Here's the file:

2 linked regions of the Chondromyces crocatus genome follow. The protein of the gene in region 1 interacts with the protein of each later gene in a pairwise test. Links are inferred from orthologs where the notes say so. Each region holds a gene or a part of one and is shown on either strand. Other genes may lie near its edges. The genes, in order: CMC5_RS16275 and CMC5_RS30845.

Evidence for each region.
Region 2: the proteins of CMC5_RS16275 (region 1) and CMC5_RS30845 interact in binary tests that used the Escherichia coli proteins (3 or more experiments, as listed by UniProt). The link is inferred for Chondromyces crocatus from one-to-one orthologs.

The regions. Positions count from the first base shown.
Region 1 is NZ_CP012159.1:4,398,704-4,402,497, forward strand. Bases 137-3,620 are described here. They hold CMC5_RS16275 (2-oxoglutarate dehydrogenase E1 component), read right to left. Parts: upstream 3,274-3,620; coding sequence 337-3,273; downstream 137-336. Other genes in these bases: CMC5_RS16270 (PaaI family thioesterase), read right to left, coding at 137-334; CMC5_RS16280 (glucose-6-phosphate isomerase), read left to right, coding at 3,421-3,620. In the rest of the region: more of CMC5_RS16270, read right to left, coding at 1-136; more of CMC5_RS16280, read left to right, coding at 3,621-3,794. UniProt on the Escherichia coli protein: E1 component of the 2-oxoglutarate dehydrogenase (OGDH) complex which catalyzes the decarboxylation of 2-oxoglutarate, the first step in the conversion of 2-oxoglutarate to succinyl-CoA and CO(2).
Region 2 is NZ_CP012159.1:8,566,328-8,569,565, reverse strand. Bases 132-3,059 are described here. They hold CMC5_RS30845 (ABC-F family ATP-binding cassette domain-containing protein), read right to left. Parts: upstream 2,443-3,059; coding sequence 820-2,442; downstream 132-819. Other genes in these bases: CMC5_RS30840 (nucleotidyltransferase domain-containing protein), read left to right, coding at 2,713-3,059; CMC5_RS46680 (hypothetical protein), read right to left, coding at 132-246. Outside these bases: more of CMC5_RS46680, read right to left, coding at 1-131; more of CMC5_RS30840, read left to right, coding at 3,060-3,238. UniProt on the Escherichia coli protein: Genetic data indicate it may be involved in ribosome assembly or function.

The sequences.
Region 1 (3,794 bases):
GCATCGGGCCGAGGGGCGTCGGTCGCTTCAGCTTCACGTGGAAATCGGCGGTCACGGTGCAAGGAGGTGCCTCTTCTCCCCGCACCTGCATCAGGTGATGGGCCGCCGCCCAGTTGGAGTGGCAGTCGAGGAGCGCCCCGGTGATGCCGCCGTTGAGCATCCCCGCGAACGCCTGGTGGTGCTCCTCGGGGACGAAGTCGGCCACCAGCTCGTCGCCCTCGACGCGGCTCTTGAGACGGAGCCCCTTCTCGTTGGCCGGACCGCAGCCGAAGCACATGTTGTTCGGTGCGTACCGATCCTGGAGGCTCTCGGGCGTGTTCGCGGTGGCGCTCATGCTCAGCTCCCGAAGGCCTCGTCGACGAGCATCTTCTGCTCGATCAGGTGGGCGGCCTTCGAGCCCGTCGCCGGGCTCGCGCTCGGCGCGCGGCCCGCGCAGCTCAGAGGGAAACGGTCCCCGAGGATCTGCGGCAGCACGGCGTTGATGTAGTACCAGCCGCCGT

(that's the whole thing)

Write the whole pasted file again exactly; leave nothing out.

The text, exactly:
2 linked regions of the Chondromyces crocatus genome follow. The protein of the gene in region 1 interacts with the protein of each later gene in a pairwise test. Links are inferred from orthologs where the notes say so. Each region holds a gene or a part of one and is shown on either strand. Other genes may lie near its edges. The genes, in order: CMC5_RS16275 and CMC5_RS30845.

Evidence for each region.
Region 2: the proteins of CMC5_RS16275 (region 1) and CMC5_RS30845 interact in binary tests that used the Escherichia coli proteins (3 or more experiments, as listed by UniProt). The link is inferred for Chondromyces crocatus from one-to-one orthologs.

The regions. Positions count from the first base shown.
Region 1 is NZ_CP012159.1:4,398,704-4,402,497, forward strand. Bases 137-3,620 are described here. They hold CMC5_RS16275 (2-oxoglutarate dehydrogenase E1 component), read right to left. Parts: upstream 3,274-3,620; coding sequence 337-3,273; downstream 137-336. Other genes in these bases: CMC5_RS16270 (PaaI family thioesterase), read right to left, coding at 137-334; CMC5_RS16280 (glucose-6-phosphate isomerase), read left to right, coding at 3,421-3,620. In the rest of the region: more of CMC5_RS16270, read right to left, coding at 1-136; more of CMC5_RS16280, read left to right, coding at 3,621-3,794. UniProt on the Escherichia coli protein: E1 component of the 2-oxoglutarate dehydrogenase (OGDH) complex which catalyzes the decarboxylation of 2-oxoglutarate, the first step in the conversion of 2-oxoglutarate to succinyl-CoA and CO(2).
Region 2 is NZ_CP012159.1:8,566,328-8,569,565, reverse strand. Bases 132-3,059 are described here. They hold CMC5_RS30845 (ABC-F family ATP-binding cassette domain-containing protein), read right to left. Parts: upstream 2,443-3,059; coding sequence 820-2,442; downstream 132-819. Other genes in these bases: CMC5_RS30840 (nucleotidyltransferase domain-containing protein), read left to right, coding at 2,713-3,059; CMC5_RS46680 (hypothetical protein), read right to left, coding at 132-246. Outside these bases: more of CMC5_RS46680, read right to left, coding at 1-131; more of CMC5_RS30840, read left to right, coding at 3,060-3,238. UniProt on the Escherichia coli protein: Genetic data indicate it may be involved in ribosome assembly or function.

The sequences.
Region 1 (3,794 bases):
GCATCGGGCCGAGGGGCGTCGGTCGCTTCAGCTTCACGTGGAAATCGGCGGTCACGGTGCAAGGAGGTGCCTCTTCTCCCCGCACCTGCATCAGGTGATGGGCCGCCGCCCAGTTGGAGTGGCAGTCGAGGAGCGCCCCGGTGATGCCGCCGTTGAGCATCCCCGCGAACGCCTGGTGGTGCTCCTCGGGGACGAAGTCGGCCACCAGCTCGTCGCCCTCGACGCGGCTCTTGAGACGGAGCCCCTTCTCGTTGGCCGGACCGCAGCCGAAGCACATGTTGTTCGGTGCGTACCGATCCTGGAGGCTCTCGGGCGTGTTCGCGGTGGCGCTCATGCTCAGCTCCCGAAGGCCTCGTCGACGAGCATCTTCTGCTCGATCAGGTGGGCGGCCTTCGAGCCCGTCGCCGGGCTCGCGCTCGGCGCGCGGCCCGCGCAGCTCAGAGGGAAACGGTCCCCGAGGATCTGCGGCAGCACGGCGTTGATGTAGTACCAGCCGCCGT